Upgrading Wastewater Facilities with Membrane Microfilters to Comply with NYC Watershed Rules and Regulations a case Study: Hobart, NY
Authors: Habib, Joe; Reightmyer, Richard
Source: Proceedings of the Water Environment Federation, Membrane Technology 2008 , pp. 461-473(13)
Publisher: Water Environment Federation
Abstract:In 2002, the Hobart Wastewater Treatment Plant (WWTP) selected hollow fiber microfiltration as the primary component of a tertiary treatment upgrade. The purpose of the upgrade was to ensure plant compliance with New York City (NYC) Department of Environmental Protection (DEP) Watershed Rules and Regulations. The 180,000 gpd WWTP discharges effluent directly into the West Branch Delaware River, which ultimately feeds the Cannonsville Reservoir, one of six NYC reservoirs in the Catskill/Delaware watershed. The Village of Hobart was required and funded under provisions in the DEP 1997 Memorandum of Agreement to further treat its extended aeration activated sludge effluent to meet monthly average State Pollution Discharge Elimination System (SPDES) permit limits for CBODM5 (25 mg/l), SS (10 mg/l), P (0.5 mg/l), N (8.2 mg/l as NH3), and fecal coliform (200 coliforms/100 ml). The plant was subsequently upgraded with tertiary treatment, which included coagulation/flocculation, multi-media filtration, hollow fiber microfiltration (MF), and low-pressure ultra-violet (UV) disinfection.The microfiltration system (Pall Aria™ AP-Series) is comprised of two primary 20-module membrane skids each designed conservatively at a flux rate of less than 23.3 gal/ft2/day (gfd) per DEP specifications. Each skid can independently accommodate maximum plant flow for full redundancy. A third auxiliary 7-module membrane skid processes backwash from the media filters and the primary MF system for greater overall recovery. The membrane system provides an absolute barrier for cryptosporidium and coliforms that could potentially pass through the multimedia filters. Downstream, the UV system further ensures the elimination of microbial contamination and the discharge of high quality effluent into the receiving body. After more than 5 years online, the plant has consistently met its SPDES permit requirements.This paper looks at the Hobart WWTP as a case study in the application of membrane microfiltration to a NYC Watershed Wastewater Treatment Plant upgrade as well as the effectiveness and reliability of a membrane filtration system as designed per NYC Watershed Rules and Regulations.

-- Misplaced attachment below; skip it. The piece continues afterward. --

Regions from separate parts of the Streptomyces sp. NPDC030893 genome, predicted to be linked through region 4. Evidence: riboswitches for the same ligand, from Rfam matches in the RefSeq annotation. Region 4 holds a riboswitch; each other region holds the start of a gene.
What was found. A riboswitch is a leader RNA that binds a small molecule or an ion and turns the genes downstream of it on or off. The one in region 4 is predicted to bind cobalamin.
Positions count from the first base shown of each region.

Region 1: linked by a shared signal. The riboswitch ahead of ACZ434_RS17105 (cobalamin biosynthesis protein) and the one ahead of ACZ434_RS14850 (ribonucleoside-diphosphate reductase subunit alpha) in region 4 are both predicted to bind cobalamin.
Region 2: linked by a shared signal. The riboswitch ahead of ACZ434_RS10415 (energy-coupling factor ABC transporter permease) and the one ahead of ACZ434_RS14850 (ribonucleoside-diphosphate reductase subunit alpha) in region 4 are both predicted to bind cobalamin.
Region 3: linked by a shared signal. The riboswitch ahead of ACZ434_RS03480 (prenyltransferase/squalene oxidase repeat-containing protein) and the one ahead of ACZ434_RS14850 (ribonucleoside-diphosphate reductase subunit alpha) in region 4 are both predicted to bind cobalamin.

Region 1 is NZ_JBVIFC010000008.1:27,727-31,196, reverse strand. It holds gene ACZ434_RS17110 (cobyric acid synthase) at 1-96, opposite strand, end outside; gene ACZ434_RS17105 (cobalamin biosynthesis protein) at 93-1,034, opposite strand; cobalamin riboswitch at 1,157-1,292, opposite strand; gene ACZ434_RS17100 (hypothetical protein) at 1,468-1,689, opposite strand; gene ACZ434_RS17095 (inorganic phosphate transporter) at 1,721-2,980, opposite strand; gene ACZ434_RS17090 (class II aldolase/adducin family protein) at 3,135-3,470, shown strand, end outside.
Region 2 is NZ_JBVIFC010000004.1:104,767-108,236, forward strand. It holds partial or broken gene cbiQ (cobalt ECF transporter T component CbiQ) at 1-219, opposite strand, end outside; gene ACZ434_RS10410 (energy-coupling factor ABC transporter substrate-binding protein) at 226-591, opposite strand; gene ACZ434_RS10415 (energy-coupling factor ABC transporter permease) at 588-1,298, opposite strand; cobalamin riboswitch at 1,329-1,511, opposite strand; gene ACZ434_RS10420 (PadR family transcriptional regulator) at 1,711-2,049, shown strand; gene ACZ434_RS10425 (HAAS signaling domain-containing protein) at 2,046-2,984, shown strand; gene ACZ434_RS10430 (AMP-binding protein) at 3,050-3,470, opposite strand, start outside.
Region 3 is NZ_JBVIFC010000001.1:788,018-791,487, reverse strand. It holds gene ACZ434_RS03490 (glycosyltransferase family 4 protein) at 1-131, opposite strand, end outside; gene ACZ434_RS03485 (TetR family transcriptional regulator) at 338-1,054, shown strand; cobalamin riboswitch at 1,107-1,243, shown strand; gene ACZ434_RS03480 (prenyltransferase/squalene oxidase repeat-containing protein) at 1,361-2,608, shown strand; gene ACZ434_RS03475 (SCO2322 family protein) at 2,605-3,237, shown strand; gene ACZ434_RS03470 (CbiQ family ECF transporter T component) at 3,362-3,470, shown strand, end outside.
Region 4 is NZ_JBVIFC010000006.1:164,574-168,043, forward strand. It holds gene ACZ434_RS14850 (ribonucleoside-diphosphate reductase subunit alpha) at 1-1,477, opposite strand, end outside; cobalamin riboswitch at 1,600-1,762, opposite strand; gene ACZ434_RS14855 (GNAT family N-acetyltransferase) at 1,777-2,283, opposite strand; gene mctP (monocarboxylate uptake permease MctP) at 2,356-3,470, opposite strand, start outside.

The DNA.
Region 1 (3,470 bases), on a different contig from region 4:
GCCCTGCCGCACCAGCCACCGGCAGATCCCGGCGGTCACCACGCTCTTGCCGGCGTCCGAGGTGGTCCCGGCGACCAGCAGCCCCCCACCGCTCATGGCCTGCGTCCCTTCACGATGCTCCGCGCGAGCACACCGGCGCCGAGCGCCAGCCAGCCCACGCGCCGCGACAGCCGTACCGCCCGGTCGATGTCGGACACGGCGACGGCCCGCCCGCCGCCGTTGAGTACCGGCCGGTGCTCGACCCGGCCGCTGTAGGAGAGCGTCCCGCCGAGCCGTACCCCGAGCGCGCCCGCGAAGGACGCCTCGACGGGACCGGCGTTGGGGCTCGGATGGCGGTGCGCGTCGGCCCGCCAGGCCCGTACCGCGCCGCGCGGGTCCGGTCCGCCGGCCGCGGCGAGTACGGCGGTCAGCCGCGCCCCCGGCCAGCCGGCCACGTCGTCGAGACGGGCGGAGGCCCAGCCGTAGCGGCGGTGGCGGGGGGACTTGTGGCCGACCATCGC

Document Type: Research article
Publication date: 2008-01-01
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